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I want to find all users whose name appears at least twice in my User table. 'email' is a unique field, but the combination of 'firstName' and 'lastName' is not necessarily unique.

So far I have come up with the following query, which is very slow, and I am not even sure it is correct. Please let me know a better way to rewrite this.

SELECT CONCAT(u2.firstName, u2.lastName) AS fullName
FROM cpnc_User u2
WHERE CONCAT(u2.firstName, u2.lastName) IN (

SELECT CONCAT(u2.firstName, u2.lastName) AS fullNm
FROM cpnc_User u1


Also, note that the above returns the list of names that appear at least twice (I think so, anyway), but what I really want is the complete list of all user 'id' fields for these names. So each name, since it appears at least twice, will be associated with at least two primary key 'id' fields.

Thanks for any help! Jonah

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5 Answers 5

up vote 5 down vote accepted
FROM cpnc_User u JOIN
    SELECT firstName, lastName
    FROM cpnc_User
    GROUP BY firstName, lastName
    HAVING COUNT(*) > 1
) X on X.firstName = u.firstName AND x.lastName = u.lastName
ORDER BY u.firstName, u.lastName

There is no need to make up a concatenated field, just use the 2 fields separately

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he need to do some kind of sub if he wants the distinct id's for each record where the first name and last name appear in the table more than 1 time... doesnt he? –  prodigitalson Apr 3 '11 at 20:24
@Pro / good point –  RichardTheKiwi Apr 3 '11 at 20:27
Id vote you up now that you have revised except that its pretty much the same as my query except i used an implied JOIN ;-) –  prodigitalson Apr 3 '11 at 20:32
Oooh.. good info. Was not aware of those points... Next time ill use EXPLAIN before opening my mouth :-) +1 to you good sir. –  prodigitalson Apr 3 '11 at 21:41
@Jonah / I did an explain for both and the plan comes up the same, except mine has the extra ORDER BY bit. I cannot find reference to where it says comma-joins are processed in strict order, but I have always thought that to be the case. I stand corrected on that point. –  RichardTheKiwi Apr 3 '11 at 22:14
SELECT u.id, u.firstName, u.lastName
FROM cpnc_User u, (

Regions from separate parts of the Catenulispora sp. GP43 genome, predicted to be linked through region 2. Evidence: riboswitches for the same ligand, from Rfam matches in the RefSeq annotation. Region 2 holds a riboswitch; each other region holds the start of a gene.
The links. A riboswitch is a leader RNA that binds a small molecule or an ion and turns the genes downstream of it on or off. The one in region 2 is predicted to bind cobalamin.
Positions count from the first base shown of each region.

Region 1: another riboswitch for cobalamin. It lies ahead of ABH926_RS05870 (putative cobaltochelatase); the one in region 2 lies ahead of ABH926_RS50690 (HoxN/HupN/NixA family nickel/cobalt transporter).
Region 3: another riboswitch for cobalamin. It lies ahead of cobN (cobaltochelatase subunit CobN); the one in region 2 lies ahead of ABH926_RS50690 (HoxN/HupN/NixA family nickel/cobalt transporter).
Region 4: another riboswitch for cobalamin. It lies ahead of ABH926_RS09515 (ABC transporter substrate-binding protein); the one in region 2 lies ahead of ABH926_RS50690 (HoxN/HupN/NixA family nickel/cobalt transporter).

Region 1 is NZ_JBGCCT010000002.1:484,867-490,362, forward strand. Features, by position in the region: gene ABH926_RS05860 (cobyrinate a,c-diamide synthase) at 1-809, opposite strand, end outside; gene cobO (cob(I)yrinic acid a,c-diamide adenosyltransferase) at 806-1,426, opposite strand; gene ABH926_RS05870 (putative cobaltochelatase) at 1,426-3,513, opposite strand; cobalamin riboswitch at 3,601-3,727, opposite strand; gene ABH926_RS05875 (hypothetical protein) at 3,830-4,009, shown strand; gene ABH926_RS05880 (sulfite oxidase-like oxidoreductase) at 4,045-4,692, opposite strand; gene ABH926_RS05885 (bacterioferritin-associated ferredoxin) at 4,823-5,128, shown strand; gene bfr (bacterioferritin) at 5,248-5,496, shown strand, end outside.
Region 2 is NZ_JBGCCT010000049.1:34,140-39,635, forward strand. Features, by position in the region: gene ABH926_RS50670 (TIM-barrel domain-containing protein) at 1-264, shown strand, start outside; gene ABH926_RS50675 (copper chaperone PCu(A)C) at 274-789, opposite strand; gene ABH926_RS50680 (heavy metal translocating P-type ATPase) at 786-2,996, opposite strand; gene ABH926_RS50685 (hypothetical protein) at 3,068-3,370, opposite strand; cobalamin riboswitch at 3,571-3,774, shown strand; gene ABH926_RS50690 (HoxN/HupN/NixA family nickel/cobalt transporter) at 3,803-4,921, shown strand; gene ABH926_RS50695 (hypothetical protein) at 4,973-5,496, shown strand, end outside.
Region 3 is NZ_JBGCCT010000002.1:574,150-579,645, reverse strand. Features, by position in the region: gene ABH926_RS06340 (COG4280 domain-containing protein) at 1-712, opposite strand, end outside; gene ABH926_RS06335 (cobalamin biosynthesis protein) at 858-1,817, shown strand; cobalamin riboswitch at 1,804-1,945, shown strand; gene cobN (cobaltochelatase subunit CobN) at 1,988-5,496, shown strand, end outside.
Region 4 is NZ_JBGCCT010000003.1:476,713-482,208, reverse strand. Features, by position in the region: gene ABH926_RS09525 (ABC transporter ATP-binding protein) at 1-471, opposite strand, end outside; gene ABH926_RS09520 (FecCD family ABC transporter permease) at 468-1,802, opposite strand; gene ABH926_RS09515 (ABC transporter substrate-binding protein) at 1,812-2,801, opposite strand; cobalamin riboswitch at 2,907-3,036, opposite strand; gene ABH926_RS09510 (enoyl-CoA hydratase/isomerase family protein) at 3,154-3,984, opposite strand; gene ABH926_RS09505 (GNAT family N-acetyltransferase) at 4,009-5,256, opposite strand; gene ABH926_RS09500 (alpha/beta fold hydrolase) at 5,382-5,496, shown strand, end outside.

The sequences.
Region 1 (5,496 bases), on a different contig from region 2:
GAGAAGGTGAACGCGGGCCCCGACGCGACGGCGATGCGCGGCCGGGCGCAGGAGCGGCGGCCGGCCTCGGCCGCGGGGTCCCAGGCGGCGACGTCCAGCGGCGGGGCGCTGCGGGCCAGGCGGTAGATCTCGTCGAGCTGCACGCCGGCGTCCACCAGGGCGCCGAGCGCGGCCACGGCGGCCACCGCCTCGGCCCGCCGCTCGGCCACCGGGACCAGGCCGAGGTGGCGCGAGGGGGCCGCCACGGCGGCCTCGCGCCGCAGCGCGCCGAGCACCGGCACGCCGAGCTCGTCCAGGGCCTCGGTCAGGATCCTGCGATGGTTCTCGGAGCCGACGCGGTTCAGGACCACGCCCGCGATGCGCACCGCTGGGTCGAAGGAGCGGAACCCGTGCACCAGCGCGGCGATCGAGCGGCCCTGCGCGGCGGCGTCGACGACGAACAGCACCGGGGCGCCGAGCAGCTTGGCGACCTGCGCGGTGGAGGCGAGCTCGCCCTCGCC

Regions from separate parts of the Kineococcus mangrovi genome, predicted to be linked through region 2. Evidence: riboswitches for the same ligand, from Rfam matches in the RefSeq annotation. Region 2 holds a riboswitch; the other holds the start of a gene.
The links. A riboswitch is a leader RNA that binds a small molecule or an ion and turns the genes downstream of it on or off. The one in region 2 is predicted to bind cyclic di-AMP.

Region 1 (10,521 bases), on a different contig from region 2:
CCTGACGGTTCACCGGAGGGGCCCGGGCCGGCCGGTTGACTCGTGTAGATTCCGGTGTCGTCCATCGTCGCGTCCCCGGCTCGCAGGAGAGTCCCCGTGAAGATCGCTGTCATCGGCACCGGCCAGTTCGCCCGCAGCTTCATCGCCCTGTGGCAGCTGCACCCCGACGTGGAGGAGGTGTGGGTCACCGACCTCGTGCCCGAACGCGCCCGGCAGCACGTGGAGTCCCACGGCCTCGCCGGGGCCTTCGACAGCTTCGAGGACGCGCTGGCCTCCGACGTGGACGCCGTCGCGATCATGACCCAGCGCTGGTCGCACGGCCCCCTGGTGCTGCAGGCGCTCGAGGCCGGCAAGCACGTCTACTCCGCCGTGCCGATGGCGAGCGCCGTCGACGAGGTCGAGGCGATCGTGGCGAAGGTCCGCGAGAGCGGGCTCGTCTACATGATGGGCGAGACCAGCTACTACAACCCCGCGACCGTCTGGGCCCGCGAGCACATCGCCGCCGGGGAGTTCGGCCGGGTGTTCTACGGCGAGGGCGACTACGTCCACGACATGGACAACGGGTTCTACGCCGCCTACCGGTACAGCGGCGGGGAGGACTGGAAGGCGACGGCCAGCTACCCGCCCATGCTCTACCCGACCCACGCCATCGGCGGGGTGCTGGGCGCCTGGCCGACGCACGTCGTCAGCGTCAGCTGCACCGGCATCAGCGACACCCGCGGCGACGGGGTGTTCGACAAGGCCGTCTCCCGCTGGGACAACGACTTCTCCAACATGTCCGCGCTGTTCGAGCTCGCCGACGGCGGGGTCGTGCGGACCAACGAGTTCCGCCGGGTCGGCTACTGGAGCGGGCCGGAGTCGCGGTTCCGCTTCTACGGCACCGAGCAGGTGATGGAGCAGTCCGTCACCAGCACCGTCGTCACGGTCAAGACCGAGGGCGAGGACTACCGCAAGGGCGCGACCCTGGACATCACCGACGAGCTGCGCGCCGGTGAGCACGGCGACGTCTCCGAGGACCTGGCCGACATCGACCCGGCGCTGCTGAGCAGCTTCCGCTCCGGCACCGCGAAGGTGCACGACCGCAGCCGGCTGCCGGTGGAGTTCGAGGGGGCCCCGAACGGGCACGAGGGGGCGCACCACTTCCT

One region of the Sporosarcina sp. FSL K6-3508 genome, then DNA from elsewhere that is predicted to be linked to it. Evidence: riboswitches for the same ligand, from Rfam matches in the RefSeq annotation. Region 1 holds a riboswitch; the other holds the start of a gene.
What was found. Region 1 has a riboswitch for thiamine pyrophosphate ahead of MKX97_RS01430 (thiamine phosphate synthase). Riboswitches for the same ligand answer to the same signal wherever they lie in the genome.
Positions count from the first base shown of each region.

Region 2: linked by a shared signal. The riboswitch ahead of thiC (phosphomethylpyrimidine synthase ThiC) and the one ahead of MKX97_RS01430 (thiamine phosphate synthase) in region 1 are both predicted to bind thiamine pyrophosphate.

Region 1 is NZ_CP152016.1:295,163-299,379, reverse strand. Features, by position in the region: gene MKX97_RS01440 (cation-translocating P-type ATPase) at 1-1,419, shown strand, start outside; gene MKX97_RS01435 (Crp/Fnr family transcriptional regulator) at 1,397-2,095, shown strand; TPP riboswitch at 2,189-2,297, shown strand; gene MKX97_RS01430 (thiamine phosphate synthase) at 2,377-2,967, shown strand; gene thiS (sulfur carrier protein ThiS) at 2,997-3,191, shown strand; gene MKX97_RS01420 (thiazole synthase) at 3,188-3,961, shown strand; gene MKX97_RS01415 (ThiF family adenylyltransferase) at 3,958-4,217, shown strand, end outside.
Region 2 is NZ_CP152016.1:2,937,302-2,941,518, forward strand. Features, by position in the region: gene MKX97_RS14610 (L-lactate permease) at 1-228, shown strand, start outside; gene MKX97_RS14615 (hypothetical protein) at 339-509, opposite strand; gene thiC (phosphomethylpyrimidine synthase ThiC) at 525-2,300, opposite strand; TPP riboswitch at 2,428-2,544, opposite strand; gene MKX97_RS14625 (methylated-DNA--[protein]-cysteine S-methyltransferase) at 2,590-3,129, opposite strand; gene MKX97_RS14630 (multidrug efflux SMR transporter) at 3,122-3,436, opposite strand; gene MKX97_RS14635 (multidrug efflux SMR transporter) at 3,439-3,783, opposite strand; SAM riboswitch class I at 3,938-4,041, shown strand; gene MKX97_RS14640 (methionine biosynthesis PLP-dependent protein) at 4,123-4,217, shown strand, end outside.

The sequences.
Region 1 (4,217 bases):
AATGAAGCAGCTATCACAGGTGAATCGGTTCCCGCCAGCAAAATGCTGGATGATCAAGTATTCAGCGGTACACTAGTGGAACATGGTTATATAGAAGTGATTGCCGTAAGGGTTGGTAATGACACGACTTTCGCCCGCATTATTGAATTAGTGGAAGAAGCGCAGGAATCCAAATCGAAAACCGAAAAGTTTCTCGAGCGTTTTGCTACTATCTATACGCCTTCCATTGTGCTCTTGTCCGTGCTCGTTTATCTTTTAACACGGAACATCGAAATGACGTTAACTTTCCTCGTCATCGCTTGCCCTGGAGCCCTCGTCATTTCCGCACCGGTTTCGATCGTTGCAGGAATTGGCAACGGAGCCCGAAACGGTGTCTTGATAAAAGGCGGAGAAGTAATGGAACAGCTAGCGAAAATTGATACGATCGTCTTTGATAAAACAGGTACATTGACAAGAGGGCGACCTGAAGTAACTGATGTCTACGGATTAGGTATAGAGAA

SELECT uc.firstName, uc.lastName 
  FROM cpnc_User uc 
  GROUP BY uc.firstName, uc.lastName 
  HAVING count(*) > 1
) u2
  u.firstName = u2.firstName
  AND u.lastName = u2.lastName
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As Richard outlined in his comments using a JOIN is faster because of how the query is compiled. Both answers will work but his is faster. –  prodigitalson Apr 3 '11 at 21:44
Thanks prodigitalson, exactly what I wanted. And thanks to everyone else too! –  Jonah Apr 3 '11 at 21:49
     , CONCAT(u.firstName, ' ', u.lastName) AS fullname
FROM cpnc_User u
  ( SELECT min(id) AS minid
         , firstName
         , lastName
    FROM cpnc_User 
    GROUP BY firstName, lastName
    HAVING COUNT(*) > 1
  ) AS grp
  ON u.firstName = grp.firstName
    AND u.lastName = grp.lastName
  ORDER BY grp.minid
         , u.id 

The ORDER BY grp.minid ensures that users with same first and last name stay grouped together in the output.

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ahh, the having clause is what i forgot in mine. –  preinheimer Apr 3 '11 at 20:24

OK, you are doing a concatenation, then doing a compare on this, which essentially means that the DB is going to have to do something to every single row of the database.

How about a slightly different approach, you are holding surname and first name separately. So first select all those instances where surname appears > 1 time in your database. Now this has cut your population down dramatically.

Now you can do a compare on the first name to find out where the matches are.

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Indeed... You should use the syntax similar to what I or Richard aka cyberkiwi... avoid the CONCAT its not really necessary. –  prodigitalson Apr 3 '11 at 20:37

To experiment I created a simple table with two columns a user id, and a name. I inserted a bunch of records, including some duplicates. Then ran this query:

count(id) AS count,
group_concat(id) as IDs
count DESC

It should give you results like this:

| count | IDs      |
|     4 | 7,15,4,1 | 
|     2 | 2,8      | 
|     2 | 6,13     | 
|     2 | 14,9     | 
|     1 | 11       | 
|     1 | 10       | 
|     1 | 3        | 
|     1 | 5        | 
|     1 | 17       | 
|     1 | 12       | 
|     1 | 16       | 

You'll need to filter out the later results using something else.

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make that GROUP BY lastname, firstname and add a HAVING COUNT(*)>1 –  ypercube Apr 3 '11 at 20:39

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